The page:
1. Lack scheduling/time-management skills. If you want to make a profit off of your living space, you’re going to have to figure out some way to organize your brain. Don’t make guests wait for you if they need to check in, don’t double-book guests in the same window of time and don’t book guests for dates you’ll need to cancel. Use the Airbnb Calendar, Google Calendar, iCal and iPhone Calendar all together if you have to in order to get it right, but whatever you do, don’t inconvenience your guests over your inability to properly plan.2. Expect guests to pay for a dirty space. It’s amazing to read Airbnb reviews and general commentary to see where different hosts land on the cleanliness scale. Maybe working as a travel writer and spending lots of time in lots of hotels gave me an upper hand with my previous hosting, but to put it simply, you should go above and beyond. Maybe you won’t get tons of complaints, but you deserve them if food is rotting in your fridge, the sheets and towels you provide aren’t clean, the bathroom sink is covered in hair and you’ve never taken the time to mop. At the very minimum, you should sweep, mop and clean all surfaces and common areas before accepting payment for renting your space.

3. Not provide food. Providing food for guests doesn’t have to be complicated. It can be as simple as having a couple of cereal options and milk around and letting your guests know it’s there for them. To be a terrible host is to not have any food around at all. To be a great host is to have more than enough food around for all meals and to welcome your guests to it.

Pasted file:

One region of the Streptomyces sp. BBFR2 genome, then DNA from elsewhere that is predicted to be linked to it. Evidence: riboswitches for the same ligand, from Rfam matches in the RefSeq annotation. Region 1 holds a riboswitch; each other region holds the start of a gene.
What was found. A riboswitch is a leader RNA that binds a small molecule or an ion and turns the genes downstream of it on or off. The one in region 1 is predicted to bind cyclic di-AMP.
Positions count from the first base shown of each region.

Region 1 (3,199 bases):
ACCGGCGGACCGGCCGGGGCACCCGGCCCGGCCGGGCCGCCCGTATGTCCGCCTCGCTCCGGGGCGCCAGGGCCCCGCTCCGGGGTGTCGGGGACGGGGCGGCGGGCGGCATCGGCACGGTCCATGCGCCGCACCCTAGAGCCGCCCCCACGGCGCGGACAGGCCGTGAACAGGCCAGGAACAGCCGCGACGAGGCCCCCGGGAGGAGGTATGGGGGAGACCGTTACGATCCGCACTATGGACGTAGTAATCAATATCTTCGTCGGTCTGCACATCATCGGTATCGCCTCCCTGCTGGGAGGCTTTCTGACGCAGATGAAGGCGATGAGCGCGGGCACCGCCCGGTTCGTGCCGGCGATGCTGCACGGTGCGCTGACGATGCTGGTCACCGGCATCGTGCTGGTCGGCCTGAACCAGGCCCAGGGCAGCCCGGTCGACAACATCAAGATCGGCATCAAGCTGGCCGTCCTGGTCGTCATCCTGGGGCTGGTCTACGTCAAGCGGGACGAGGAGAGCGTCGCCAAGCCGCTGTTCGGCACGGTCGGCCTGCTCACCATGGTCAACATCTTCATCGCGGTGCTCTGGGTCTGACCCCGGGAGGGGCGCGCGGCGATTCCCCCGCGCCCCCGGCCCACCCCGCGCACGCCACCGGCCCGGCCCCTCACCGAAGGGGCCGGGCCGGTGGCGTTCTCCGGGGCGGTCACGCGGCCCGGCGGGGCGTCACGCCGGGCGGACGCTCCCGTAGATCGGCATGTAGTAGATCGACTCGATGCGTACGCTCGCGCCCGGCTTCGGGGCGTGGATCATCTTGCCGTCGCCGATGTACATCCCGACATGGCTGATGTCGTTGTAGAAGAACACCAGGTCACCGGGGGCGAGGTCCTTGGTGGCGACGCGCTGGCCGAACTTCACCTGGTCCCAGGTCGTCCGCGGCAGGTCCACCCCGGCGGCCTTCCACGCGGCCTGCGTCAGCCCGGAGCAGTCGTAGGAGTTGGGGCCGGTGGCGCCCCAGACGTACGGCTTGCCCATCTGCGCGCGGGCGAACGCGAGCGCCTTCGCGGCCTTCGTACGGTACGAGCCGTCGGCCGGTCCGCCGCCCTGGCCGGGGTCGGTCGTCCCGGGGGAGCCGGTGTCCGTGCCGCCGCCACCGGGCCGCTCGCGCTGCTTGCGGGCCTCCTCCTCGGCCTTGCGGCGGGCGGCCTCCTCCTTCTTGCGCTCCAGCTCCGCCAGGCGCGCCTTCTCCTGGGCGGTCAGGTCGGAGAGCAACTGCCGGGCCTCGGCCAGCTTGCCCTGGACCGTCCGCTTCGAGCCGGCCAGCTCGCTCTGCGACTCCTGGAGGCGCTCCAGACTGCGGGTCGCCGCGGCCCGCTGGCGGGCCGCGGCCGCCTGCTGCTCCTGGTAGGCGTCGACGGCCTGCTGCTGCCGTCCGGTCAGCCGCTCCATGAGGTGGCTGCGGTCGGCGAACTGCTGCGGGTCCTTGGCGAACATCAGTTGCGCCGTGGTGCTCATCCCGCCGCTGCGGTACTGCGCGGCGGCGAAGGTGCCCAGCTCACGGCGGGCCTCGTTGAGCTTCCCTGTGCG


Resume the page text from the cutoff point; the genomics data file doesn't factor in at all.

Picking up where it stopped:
4. Make your guests feel unwelcome. Your guests know they’re in your personal space and most guests are going to be respectful of that. But it’s still your job to make them feel at home in your space. Don’t alienate your guests through rude or controversial conversation or potentially offensive habits (not everyone wants to see you walking around in your underwear). Take the time to warmly talk to your guests and get to know them. Let your guard down and they’ll let theirs down and everyone will have a better, more meaningful experience for it.